What to do when you have writer’s block

By | August 18, 2017

As someone who supplies relevant content for readers, you will — at one time or another — encounter difficulty in putting your thoughts together in a cohesive manner. This blog entry will show you what to do when you have writer’s block.

As a writer, there’s no denying that you will surely have those times when you struggle mightily in that area. It’s simply a fact of life for anyone who writes. In other words, it comes with the territory.

But that’s no reason to despair. You don’t have to give yourself a lot of grief when writer’s block rears its ugly head. What counts most — and what will keep you moving forward — is how you deal with it.

What causes writer’s block?

There is no one reason that stands out above others. Typically, it’s a combination of things.

For novice writers, especially, fear can be a major factor. In fact, it can become a full-blown roadblock. It can be intimidating to think about how people will react to what you’ve written. It’s no secret that the fear of being harshly critiqued has kept many aspirants from taking the plunge into writing (articles, blogs, books). In that case, the possibility of failure stops them before they even start.

In other cases, timing can prevent the start of the writing process. Sometimes, we can talk ourselves into believing that we need more time to think before we begin to write. We may feel the need to have some additional time, which will allow our thoughts “marinate” a little more before we start.

Waiting — in and of itself — is not bad. What’s bad is if delays becomes habitual to the point where no writing takes place at all. If that happens, we’re defeating our own purpose.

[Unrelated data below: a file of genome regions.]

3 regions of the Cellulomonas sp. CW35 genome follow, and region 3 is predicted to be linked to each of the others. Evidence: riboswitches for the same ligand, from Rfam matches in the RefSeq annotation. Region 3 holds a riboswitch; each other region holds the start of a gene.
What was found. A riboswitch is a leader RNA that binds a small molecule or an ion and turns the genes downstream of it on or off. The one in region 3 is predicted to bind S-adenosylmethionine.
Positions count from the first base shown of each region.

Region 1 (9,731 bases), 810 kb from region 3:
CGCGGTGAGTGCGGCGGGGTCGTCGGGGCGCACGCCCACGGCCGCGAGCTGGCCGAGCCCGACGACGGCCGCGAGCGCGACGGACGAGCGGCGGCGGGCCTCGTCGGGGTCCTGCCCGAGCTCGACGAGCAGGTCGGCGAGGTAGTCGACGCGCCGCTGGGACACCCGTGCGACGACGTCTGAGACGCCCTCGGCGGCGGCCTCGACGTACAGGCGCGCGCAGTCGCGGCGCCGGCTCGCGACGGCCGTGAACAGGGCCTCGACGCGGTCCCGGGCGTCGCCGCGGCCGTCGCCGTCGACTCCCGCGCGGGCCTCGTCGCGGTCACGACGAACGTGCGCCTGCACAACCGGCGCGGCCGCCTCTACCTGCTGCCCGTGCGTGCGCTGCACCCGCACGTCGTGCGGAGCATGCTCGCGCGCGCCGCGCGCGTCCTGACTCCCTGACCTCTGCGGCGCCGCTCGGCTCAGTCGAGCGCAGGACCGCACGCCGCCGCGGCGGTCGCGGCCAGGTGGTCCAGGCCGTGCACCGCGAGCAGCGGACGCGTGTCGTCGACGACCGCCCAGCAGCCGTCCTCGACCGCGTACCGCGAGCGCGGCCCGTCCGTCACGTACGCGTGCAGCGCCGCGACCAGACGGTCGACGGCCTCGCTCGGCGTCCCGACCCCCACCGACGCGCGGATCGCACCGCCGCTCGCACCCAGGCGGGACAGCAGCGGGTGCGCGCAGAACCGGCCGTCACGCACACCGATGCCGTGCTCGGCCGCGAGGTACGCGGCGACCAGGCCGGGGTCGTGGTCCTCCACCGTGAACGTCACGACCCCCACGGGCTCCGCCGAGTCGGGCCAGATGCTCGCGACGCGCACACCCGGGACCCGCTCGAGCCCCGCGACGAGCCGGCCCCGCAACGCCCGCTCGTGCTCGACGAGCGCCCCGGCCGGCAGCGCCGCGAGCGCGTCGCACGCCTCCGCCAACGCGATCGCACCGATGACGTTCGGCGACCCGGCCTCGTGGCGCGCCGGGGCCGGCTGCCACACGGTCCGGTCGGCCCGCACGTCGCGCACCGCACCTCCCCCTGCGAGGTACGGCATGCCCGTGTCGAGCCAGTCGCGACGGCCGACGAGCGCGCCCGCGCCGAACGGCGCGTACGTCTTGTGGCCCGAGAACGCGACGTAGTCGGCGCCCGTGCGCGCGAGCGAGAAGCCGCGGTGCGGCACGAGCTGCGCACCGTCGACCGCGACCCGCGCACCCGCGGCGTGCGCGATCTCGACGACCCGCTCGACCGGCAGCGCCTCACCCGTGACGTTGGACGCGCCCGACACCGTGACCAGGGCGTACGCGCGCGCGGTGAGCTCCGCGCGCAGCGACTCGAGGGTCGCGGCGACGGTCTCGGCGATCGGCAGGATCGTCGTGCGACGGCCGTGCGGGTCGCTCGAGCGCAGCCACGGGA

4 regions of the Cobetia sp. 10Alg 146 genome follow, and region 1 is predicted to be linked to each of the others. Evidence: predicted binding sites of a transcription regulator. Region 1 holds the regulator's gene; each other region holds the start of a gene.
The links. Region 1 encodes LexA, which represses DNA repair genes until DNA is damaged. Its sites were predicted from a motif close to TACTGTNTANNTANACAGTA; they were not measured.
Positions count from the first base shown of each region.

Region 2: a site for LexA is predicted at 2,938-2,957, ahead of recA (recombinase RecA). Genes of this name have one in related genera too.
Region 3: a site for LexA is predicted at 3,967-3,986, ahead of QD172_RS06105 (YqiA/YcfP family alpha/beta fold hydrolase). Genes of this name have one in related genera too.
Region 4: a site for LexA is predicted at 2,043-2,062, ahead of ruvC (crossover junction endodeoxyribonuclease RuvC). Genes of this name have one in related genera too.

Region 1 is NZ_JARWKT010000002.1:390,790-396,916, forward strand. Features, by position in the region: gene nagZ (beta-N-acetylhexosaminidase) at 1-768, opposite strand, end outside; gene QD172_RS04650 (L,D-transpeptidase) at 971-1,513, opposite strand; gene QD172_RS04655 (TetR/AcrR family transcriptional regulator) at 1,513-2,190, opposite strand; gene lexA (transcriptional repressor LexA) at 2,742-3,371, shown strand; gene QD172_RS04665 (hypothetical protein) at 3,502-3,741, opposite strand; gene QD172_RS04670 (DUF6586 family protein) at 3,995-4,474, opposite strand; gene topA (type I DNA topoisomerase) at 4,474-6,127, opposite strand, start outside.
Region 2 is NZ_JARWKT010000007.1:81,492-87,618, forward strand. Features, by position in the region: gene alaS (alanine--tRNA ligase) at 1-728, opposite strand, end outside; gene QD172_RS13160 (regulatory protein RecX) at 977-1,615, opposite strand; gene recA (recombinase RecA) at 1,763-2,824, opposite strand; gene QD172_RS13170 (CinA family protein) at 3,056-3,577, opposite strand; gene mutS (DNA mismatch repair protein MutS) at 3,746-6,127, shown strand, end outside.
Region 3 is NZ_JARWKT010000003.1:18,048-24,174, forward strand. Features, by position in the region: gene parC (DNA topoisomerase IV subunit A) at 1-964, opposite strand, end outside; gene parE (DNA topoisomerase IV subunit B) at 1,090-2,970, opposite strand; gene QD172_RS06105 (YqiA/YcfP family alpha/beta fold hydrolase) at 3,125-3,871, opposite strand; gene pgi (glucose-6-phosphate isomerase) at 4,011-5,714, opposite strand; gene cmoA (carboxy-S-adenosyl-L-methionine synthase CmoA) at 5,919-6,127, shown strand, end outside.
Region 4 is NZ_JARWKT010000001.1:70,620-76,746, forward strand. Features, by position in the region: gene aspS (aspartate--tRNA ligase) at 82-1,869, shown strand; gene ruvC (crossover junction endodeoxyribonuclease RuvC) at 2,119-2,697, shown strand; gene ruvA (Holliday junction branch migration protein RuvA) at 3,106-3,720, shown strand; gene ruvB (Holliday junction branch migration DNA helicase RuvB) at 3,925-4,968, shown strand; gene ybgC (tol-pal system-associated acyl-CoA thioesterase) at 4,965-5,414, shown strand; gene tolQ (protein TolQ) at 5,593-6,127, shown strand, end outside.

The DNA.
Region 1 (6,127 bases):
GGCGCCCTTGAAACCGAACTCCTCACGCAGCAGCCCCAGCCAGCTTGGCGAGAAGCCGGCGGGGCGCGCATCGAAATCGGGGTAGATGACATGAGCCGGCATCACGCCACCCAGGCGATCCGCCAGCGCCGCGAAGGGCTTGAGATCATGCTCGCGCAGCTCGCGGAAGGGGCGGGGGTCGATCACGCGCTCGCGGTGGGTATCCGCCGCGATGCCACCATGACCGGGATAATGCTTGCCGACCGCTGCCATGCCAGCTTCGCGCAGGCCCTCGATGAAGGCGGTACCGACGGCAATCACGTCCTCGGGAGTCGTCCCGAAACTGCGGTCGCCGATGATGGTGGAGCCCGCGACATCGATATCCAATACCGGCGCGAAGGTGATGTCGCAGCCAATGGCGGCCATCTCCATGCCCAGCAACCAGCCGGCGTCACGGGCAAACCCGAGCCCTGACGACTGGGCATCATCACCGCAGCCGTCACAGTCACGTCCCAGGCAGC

Perfectionism sounds good in theory. But from a practical standpoint, it’s bad for writers. Actually, it’s downright counterproductive. If you continue to wait until everything is “just right” before typing words on a keyboard, you will continue to wait. You’ll know how this works because you see the immediate results in the form of a blank screen on your desktop, laptop or tablet.

What’s the solution?

Because writing is so personal, the ways to successfully overcome writer’s block may not work for all writers. Keep in mind that writing is an art and not a science. Yes, there are some good guidelines. And there is one sure-fire cure, which I’ll get into later on in this blog entry.

Creative ways to deal with the problem

Here are some methods that others have found helpful. But also understand that you can come up with methods that work well for you.

  • Go for a walk (10 to 15 minutes or longer, depending on your stamina)
  • Engage in a physical activity that will get your blood flowing (running, swimming).
  • Read a book or listen to music that relaxes you
  • Create a personal routine that help get your mind in “writing mode.”
  • Call a friend
  • Conduct a brainstorming session.
  • Encourage yourself by reading inspiring quotes.

This is not an exhaustive list. So feel free to add other methods. There are no limits. The main thing is to do something that will help you get going mentally. Once that happens, you’re back on track to doing what you’re supposed to be doing — writing.

Here’s what you shouldn’t do to get past writer’s block

  • Do not wait to write until you feel inspired.
  • Do not give yourself a pity party.
  • Do not procrastinate.
  • Do not make excusts.
  • Do not watch television.

The sure-fire cure

You probably already know this, but it always worth repeating, no matter how many times we’ve heard it. The bottom to conquer writer’s block is get something on paper, or on that computer screen. It doesn’t matter if you come up with weird ways to help you get started.

The way to get past writer’s block is simply to write.

Don’t worry about how what you’ve written reads. Just write something down — anything — and see what happens. The more you do this, the more you’ll find yourself getting your thoughts down and getting things done with your writing. The beauty of this is that you can always go back and edit what you wrote. That’s how you get over the proverbial hump.

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